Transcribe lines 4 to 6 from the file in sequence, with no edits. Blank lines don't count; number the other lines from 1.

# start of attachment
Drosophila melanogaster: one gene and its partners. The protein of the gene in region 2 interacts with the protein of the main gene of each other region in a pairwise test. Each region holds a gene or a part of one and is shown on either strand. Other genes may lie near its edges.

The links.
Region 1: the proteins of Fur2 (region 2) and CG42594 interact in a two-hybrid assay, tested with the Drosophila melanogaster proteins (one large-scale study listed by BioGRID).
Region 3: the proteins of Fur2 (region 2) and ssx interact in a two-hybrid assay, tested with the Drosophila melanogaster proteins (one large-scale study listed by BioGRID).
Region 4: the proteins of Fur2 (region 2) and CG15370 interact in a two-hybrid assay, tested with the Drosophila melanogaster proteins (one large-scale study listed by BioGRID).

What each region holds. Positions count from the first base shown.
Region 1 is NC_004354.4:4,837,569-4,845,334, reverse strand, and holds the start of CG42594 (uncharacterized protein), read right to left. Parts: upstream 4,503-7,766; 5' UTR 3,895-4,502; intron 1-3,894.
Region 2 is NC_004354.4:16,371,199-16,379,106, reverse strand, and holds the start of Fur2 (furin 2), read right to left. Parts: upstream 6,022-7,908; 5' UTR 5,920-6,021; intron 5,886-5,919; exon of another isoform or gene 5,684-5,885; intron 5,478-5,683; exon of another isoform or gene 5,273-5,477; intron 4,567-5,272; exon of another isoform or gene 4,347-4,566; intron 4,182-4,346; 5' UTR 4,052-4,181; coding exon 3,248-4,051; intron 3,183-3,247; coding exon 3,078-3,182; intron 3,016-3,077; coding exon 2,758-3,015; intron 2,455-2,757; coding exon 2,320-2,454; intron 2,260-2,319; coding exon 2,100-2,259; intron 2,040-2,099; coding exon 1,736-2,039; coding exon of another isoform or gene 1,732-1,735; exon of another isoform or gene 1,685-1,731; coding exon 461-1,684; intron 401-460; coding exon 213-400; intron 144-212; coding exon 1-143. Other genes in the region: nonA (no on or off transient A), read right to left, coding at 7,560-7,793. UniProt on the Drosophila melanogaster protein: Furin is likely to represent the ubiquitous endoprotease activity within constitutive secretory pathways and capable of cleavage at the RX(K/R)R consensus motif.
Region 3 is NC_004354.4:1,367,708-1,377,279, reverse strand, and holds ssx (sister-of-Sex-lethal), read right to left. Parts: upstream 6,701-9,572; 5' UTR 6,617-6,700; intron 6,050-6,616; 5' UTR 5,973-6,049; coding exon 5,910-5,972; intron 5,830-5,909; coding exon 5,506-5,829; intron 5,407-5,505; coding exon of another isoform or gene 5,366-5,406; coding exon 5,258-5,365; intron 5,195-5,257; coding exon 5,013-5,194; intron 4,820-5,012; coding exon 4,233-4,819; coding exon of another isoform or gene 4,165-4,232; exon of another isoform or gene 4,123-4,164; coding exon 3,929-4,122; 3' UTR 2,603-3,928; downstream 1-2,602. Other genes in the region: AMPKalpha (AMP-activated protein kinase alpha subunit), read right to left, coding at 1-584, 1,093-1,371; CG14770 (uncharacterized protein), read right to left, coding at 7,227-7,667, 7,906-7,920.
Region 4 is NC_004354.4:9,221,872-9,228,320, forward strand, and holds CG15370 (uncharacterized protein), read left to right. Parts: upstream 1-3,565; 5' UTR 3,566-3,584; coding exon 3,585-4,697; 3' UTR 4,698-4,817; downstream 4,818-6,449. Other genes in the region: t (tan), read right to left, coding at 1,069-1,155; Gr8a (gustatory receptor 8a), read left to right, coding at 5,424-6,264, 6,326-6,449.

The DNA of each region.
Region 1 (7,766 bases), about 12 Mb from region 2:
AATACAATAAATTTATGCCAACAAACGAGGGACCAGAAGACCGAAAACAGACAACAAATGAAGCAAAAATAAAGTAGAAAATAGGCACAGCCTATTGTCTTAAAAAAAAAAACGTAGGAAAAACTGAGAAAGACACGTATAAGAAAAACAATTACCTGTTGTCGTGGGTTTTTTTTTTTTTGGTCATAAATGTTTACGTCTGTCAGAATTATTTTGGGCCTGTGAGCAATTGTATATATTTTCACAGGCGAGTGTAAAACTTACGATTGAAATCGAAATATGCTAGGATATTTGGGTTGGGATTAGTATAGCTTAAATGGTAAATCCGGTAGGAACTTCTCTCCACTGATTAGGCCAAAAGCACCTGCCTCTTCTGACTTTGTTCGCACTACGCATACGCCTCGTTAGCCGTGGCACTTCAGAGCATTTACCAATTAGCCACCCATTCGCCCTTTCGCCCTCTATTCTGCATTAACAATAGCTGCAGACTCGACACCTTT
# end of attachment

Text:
Region 3: the proteins of Fur2 (region 2) and ssx interact in a two-hybrid assay, tested with the Drosophila melanogaster proteins (one large-scale study listed by BioGRID).
Region 4: the proteins of Fur2 (region 2) and CG15370 interact in a two-hybrid assay, tested with the Drosophila melanogaster proteins (one large-scale study listed by BioGRID).

What each region holds. Positions count from the first base shown.